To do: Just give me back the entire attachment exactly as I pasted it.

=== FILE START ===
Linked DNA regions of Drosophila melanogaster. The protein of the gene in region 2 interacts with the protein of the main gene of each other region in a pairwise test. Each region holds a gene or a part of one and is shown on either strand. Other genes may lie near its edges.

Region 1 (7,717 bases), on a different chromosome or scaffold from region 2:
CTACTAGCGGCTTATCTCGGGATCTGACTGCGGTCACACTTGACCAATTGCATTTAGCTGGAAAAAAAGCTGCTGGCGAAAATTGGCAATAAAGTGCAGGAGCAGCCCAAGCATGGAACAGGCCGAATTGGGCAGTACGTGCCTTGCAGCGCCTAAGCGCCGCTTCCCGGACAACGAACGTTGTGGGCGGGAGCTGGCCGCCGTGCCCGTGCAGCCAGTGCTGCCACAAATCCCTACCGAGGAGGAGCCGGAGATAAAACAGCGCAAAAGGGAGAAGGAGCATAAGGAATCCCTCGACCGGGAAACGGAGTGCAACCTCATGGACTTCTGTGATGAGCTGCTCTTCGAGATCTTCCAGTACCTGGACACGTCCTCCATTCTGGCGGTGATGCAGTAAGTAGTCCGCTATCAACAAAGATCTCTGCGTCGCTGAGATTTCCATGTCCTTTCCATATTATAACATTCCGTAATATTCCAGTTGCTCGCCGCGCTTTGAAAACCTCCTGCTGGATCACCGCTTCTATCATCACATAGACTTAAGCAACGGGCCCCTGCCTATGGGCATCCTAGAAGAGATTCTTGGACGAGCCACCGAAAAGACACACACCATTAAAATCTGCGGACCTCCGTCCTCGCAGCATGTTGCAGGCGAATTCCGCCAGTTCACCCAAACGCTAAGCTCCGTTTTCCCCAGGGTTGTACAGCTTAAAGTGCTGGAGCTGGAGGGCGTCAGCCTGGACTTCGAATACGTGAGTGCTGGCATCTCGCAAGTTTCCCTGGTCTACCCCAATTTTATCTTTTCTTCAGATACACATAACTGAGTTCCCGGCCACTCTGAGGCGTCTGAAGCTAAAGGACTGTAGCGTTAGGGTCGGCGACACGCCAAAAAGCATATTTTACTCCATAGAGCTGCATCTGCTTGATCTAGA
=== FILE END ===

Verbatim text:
Linked DNA regions of Drosophila melanogaster. The protein of the gene in region 2 interacts with the protein of the main gene of each other region in a pairwise test. Each region holds a gene or a part of one and is shown on either strand. Other genes may lie near its edges.

Region 1 (7,717 bases), on a different chromosome or scaffold from region 2:
CTACTAGCGGCTTATCTCGGGATCTGACTGCGGTCACACTTGACCAATTGCATTTAGCTGGAAAAAAAGCTGCTGGCGAAAATTGGCAATAAAGTGCAGGAGCAGCCCAAGCATGGAACAGGCCGAATTGGGCAGTACGTGCCTTGCAGCGCCTAAGCGCCGCTTCCCGGACAACGAACGTTGTGGGCGGGAGCTGGCCGCCGTGCCCGTGCAGCCAGTGCTGCCACAAATCCCTACCGAGGAGGAGCCGGAGATAAAACAGCGCAAAAGGGAGAAGGAGCATAAGGAATCCCTCGACCGGGAAACGGAGTGCAACCTCATGGACTTCTGTGATGAGCTGCTCTTCGAGATCTTCCAGTACCTGGACACGTCCTCCATTCTGGCGGTGATGCAGTAAGTAGTCCGCTATCAACAAAGATCTCTGCGTCGCTGAGATTTCCATGTCCTTTCCATATTATAACATTCCGTAATATTCCAGTTGCTCGCCGCGCTTTGAAAACCTCCTGCTGGATCACCGCTTCTATCATCACATAGACTTAAGCAACGGGCCCCTGCCTATGGGCATCCTAGAAGAGATTCTTGGACGAGCCACCGAAAAGACACACACCATTAAAATCTGCGGACCTCCGTCCTCGCAGCATGTTGCAGGCGAATTCCGCCAGTTCACCCAAACGCTAAGCTCCGTTTTCCCCAGGGTTGTACAGCTTAAAGTGCTGGAGCTGGAGGGCGTCAGCCTGGACTTCGAATACGTGAGTGCTGGCATCTCGCAAGTTTCCCTGGTCTACCCCAATTTTATCTTTTCTTCAGATACACATAACTGAGTTCCCGGCCACTCTGAGGCGTCTGAAGCTAAAGGACTGTAGCGTTAGGGTCGGCGACACGCCAAAAAGCATATTTTACTCCATAGAGCTGCATCTGCTTGATCTAGA